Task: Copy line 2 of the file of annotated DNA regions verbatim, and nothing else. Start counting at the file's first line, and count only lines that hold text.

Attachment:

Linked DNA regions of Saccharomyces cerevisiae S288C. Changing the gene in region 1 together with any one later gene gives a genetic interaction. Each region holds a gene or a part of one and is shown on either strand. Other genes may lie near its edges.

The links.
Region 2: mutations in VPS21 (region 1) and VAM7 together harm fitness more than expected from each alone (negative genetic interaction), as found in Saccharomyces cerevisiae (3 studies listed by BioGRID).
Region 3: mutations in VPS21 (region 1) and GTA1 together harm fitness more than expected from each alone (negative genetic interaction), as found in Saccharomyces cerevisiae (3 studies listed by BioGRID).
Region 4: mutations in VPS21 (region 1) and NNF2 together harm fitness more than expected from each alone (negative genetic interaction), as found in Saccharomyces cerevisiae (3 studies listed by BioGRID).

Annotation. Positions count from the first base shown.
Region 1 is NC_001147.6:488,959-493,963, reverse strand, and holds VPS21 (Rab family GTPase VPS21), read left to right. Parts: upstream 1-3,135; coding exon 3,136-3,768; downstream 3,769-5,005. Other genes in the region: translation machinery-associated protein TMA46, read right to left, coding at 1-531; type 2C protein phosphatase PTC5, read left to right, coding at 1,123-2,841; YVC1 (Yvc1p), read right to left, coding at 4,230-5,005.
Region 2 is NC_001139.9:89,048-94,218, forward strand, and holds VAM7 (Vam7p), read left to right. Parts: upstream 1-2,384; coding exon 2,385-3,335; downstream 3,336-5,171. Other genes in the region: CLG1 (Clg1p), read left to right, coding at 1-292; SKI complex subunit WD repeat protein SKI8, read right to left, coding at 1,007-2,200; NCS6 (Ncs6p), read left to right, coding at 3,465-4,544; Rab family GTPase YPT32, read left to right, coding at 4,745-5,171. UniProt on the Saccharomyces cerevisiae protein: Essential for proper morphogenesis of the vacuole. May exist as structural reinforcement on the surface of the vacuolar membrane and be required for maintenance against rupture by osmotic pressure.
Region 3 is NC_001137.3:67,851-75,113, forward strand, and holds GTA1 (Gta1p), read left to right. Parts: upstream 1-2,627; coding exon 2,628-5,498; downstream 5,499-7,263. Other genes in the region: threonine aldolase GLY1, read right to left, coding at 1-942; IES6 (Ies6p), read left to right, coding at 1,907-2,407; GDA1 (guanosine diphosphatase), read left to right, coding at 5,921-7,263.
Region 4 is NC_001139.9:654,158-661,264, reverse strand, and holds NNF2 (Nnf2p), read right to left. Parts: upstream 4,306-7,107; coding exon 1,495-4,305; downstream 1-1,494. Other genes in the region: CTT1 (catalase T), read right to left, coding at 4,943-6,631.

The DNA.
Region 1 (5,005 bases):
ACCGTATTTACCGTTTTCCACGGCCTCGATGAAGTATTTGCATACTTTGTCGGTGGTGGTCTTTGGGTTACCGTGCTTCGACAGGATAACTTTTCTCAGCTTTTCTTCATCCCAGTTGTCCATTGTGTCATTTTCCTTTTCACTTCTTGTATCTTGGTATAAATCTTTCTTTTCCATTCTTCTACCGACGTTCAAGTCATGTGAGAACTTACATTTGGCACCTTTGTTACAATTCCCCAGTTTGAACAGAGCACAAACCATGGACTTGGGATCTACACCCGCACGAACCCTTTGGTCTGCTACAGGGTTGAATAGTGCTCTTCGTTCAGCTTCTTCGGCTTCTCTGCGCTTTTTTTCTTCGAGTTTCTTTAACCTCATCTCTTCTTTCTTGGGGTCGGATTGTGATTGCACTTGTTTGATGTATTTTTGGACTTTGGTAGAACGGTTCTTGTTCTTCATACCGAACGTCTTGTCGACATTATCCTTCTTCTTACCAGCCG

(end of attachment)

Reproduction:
The links.